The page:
Tuesday, June 18, 2024

Books I've Read: Every Other Weekend


I have a confession to make.  Reading this book was cheating on the book I'm actually supposed to be reading - a massive 800 page Ukranian novel which I'm reading for my book club.  I picked this up while I was writing at the library on Wednesday so I had something to read while eating lunch and just kept going...  Apologies to my other book.  I will get back to it, I promise.

I'm a huge fan of Abigail Johnson, and I enjoyed this one very much.  The characters kind of irritated me to start with, but they really grew on me as they began to see themselves and their circumstances more clearly.

The premise is simple - two kids have to spend every other weekend with their fathers in a dodgy apartment building after their parents separate.  Both hate it for different reasons, but once they meet and become friends, these weekends become the best part of their lives.

Jolene is an aspiring filmmaker, living her life in stories she can control because her own life is so miserable through no fault of her own.  She is deliciously snarky and mean as a result and has some of the4 very best lines in the whole book.

Adam, on the other hand, comes from a tight, loving home. But after his oldest brother dies, everything falls apart and his father moves out, unable to keep living with his wife's grief.  Adam s furious at his father, seeing his leaving as an abandonment of the family as a whole.  The way he treats his father and brother made me really dislike him, but his loyalty and obvious care for his mother kind of redeemed him a little.

With only two days a fortnight together, the friendship between Jolene and Adam is slow to start, but feels so organic as a result. It is so easy to see why these two people might bond, given their similar-yet-different circumstances.  With chapters alternating POV, we also get an insight into their lives when they aren't together (although I feel like we get much more of Jolene's life than Adam's - especially her friends).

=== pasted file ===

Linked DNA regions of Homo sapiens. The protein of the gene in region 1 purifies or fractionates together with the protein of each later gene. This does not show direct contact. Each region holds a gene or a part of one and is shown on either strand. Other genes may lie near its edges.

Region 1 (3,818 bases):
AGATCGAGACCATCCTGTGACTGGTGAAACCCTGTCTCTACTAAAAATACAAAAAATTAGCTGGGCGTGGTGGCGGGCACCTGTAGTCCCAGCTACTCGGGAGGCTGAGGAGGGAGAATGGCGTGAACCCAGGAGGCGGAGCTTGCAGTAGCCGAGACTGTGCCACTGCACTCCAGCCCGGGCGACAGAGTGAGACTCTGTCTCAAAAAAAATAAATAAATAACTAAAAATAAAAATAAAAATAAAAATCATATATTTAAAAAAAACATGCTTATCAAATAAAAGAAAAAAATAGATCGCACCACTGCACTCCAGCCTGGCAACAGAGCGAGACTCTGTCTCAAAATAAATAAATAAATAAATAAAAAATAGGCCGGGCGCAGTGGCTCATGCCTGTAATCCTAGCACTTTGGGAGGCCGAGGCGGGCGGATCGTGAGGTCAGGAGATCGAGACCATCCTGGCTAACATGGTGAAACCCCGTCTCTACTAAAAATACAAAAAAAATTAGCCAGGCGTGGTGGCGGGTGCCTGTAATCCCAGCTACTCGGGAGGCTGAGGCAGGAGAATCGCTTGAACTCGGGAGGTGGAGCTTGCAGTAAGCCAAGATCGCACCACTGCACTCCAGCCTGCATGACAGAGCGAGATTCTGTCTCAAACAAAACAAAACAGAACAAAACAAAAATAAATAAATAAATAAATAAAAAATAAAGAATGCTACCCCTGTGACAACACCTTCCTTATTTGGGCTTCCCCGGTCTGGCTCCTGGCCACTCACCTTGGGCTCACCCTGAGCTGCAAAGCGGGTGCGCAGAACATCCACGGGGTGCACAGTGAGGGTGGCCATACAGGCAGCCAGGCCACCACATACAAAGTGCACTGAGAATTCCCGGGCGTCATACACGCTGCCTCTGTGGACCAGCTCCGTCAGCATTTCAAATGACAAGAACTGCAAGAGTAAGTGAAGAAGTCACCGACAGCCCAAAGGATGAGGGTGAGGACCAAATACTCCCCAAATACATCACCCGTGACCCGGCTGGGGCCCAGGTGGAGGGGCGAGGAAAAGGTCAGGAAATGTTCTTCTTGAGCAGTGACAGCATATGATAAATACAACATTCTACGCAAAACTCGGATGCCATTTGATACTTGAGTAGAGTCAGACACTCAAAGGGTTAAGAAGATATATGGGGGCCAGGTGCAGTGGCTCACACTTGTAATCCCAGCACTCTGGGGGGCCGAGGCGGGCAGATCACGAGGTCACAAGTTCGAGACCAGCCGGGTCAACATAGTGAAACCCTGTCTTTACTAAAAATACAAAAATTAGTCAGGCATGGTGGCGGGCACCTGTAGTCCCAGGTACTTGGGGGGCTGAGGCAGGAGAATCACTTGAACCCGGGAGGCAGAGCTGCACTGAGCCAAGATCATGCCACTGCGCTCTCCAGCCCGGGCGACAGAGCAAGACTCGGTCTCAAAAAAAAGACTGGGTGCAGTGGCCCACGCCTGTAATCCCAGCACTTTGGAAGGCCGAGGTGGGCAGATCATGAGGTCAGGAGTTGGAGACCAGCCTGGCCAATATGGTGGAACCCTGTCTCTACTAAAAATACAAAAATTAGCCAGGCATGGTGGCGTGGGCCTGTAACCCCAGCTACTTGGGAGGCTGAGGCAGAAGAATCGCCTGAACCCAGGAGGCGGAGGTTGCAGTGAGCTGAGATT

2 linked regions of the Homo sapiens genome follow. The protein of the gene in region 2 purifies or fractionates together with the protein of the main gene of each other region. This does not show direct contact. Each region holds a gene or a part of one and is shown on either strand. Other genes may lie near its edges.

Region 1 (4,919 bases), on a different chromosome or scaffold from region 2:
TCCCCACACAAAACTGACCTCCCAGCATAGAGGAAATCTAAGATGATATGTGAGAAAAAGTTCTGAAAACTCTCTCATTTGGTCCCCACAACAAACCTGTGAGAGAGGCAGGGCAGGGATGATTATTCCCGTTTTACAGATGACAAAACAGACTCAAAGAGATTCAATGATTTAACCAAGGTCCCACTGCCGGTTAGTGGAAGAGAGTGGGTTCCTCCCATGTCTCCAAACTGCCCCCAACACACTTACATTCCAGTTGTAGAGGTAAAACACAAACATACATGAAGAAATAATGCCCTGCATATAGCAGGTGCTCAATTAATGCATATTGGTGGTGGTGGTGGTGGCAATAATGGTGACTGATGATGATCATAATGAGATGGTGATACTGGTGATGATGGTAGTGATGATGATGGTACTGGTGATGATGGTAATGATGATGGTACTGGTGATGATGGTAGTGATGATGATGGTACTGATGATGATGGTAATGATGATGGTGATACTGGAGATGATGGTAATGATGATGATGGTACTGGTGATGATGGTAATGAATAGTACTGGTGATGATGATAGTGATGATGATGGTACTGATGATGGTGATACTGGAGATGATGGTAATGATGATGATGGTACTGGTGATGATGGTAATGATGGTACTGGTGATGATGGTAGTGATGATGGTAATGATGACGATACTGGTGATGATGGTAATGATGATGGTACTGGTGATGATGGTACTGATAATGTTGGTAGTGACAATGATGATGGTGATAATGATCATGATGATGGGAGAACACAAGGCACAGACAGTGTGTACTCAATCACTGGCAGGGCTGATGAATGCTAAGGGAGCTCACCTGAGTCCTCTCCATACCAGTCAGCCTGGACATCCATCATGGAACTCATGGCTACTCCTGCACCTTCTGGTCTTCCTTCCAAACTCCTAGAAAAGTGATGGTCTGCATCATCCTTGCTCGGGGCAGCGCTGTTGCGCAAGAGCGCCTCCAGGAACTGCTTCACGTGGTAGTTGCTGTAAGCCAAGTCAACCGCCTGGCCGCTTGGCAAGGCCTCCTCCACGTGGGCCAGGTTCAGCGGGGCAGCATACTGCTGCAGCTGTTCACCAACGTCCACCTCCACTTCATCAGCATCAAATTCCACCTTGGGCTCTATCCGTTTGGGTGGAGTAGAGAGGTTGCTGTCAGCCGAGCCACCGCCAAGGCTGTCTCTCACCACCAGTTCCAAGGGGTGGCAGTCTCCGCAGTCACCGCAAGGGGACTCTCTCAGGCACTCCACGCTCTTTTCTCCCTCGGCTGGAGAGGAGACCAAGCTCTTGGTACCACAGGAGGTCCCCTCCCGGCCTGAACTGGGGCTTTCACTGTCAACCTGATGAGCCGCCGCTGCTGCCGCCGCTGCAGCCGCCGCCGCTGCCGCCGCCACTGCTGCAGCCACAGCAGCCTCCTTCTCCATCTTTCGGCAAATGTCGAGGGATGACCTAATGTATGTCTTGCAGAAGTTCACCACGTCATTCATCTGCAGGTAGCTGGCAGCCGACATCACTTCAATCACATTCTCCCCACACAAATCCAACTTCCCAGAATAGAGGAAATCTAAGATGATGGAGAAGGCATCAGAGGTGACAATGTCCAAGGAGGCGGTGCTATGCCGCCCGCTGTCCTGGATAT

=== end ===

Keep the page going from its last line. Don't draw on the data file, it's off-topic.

I really enjoyed seeing the way they both grew and changed over the course of the book and how their friendship grew with them.  Their circumstances may have been similar to begin with, but by the end of the book they are in very different (better) situations yet you can see that their relationship has developed to a place where they don't need the shared anger and misery to bond them anymore.

So I'd recommend this one.  

But don't just listen to me.  Here's the blurb:

Can life begin again… every other weekend?

Adam Moynihan’s life used to be awesome. Straight As, close friends and a home life so perfect that it could have been a TV show straight out of the 50s. Then his oldest brother died. Now his fun-loving mom cries constantly, he and his remaining brother can’t talk without fighting, and the father he always admired proved himself a coward by moving out when they needed him most.

Jolene Timber’s life is nothing like the movies she loves—not the happy ones anyway. As an aspiring director, she should know, because she’s been reimagining her life as a film ever since she was a kid. With her divorced parents at each other’s throats and using her as a pawn, no amount of mental reediting will give her the love she’s starving for.

Forced to spend every other weekend in the same apartment building, the boy who thinks forgiveness makes him weak and the girl who thinks love is for fools begin an unlikely friendship. The weekends he dreaded and she endured soon become the best part of their lives. But when one’s life begins to mend while the other’s spirals out of control, they realize that falling in love while surrounded by its demise means nothing is ever guaranteed.

1 comment:

  1. Sounds interesting. I also have to side with Adam here. It is abandonment.